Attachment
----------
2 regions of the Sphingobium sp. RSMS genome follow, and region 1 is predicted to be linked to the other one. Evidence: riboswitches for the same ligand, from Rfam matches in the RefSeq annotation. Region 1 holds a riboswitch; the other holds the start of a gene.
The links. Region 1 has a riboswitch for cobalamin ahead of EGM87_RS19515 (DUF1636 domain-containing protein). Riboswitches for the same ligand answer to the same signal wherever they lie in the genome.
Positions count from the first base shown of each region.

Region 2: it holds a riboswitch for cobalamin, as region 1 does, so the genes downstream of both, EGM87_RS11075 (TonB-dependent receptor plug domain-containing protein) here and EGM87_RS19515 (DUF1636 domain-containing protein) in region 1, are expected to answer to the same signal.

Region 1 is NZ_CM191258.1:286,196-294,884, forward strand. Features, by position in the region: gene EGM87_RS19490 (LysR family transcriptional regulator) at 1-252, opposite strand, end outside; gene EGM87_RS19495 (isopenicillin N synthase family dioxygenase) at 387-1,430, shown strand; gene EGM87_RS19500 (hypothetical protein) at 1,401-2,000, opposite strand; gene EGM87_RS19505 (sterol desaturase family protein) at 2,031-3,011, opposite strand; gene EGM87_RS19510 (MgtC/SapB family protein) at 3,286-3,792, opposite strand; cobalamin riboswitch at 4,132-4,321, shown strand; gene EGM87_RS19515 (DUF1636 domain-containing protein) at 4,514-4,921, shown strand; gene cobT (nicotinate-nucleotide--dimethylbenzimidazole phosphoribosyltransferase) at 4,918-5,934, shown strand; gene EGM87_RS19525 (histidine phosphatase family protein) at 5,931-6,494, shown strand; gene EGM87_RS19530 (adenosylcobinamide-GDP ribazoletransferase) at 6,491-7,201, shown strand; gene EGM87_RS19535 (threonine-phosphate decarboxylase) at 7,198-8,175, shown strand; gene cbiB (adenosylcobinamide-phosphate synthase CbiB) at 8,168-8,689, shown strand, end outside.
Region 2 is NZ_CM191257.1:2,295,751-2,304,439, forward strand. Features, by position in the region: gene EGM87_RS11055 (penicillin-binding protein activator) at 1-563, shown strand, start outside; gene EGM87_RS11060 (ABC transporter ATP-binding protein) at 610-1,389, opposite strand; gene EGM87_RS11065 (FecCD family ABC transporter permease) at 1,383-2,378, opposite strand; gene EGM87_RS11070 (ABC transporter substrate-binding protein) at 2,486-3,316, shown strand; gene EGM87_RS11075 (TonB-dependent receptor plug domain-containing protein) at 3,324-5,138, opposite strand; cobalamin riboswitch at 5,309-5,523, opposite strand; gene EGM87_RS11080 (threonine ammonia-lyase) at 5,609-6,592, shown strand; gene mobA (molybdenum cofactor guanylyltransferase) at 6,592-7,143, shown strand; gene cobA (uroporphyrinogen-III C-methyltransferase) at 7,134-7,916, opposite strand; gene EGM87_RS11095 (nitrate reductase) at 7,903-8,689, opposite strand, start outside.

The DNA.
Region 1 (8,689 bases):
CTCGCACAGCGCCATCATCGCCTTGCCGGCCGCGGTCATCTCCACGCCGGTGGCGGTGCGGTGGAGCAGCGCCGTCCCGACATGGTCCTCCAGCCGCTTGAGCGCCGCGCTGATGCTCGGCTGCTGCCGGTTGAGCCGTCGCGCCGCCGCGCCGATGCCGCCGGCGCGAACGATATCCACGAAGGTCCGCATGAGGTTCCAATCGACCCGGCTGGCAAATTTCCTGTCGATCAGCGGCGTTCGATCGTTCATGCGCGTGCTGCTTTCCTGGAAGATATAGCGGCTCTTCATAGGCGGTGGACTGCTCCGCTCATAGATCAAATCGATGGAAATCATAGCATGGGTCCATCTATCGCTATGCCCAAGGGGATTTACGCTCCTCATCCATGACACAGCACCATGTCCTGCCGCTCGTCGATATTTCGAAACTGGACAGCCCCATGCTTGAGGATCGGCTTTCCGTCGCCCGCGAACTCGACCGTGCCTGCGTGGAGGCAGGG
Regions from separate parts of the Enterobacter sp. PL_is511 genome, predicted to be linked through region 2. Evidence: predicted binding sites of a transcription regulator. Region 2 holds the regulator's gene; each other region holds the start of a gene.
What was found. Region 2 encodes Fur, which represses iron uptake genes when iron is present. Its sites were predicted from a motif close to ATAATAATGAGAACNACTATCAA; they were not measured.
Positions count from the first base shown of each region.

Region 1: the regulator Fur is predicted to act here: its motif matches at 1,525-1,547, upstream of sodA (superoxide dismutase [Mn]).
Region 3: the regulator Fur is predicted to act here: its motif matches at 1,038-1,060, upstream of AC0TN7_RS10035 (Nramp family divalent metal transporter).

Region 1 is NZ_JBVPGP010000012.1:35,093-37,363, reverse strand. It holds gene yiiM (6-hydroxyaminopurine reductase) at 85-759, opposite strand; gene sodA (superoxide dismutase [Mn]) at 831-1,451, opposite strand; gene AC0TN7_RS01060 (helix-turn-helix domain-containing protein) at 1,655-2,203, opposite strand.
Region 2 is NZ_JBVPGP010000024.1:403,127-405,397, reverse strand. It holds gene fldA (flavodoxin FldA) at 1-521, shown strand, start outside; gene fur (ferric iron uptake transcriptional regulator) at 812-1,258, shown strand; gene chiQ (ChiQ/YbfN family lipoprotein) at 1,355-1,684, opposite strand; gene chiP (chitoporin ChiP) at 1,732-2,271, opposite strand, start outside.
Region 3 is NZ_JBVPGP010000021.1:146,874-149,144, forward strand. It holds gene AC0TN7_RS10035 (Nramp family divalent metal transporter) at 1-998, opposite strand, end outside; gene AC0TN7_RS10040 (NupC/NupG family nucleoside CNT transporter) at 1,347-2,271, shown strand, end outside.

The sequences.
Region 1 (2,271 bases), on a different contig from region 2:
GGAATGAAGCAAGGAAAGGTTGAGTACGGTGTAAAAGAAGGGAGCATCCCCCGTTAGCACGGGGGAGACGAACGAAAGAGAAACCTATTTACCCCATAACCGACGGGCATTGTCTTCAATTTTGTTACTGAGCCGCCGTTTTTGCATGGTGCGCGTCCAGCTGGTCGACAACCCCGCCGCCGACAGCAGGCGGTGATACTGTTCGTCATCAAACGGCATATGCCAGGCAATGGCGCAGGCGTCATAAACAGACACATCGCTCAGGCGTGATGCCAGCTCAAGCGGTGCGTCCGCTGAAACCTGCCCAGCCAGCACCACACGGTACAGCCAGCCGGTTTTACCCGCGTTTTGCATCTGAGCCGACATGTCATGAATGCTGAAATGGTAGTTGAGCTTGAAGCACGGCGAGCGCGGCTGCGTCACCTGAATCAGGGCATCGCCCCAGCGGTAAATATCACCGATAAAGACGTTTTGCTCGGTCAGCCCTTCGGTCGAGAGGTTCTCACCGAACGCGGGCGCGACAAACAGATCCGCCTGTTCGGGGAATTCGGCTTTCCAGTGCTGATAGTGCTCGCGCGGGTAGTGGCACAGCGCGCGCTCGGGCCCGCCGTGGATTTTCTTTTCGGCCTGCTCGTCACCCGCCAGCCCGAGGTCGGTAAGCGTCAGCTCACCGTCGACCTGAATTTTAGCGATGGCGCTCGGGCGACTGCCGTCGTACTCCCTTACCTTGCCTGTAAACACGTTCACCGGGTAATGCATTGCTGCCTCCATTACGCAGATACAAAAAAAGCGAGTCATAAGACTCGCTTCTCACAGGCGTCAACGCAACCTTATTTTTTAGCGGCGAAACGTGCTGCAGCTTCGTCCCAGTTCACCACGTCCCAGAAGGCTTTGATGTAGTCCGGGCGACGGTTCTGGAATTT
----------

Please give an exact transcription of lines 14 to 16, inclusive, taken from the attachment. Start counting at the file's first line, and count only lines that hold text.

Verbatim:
Region 3: the regulator Fur is predicted to act here: its motif matches at 1,038-1,060, upstream of AC0TN7_RS10035 (Nramp family divalent metal transporter).

Region 1 is NZ_JBVPGP010000012.1:35,093-37,363, reverse strand. It holds gene yiiM (6-hydroxyaminopurine reductase) at 85-759, opposite strand; gene sodA (superoxide dismutase [Mn]) at 831-1,451, opposite strand; gene AC0TN7_RS01060 (helix-turn-helix domain-containing protein) at 1,655-2,203, opposite strand.
Region 2 is NZ_JBVPGP010000024.1:403,127-405,397, reverse strand. It holds gene fldA (flavodoxin FldA) at 1-521, shown strand, start outside; gene fur (ferric iron uptake transcriptional regulator) at 812-1,258, shown strand; gene chiQ (ChiQ/YbfN family lipoprotein) at 1,355-1,684, opposite strand; gene chiP (chitoporin ChiP) at 1,732-2,271, opposite strand, start outside.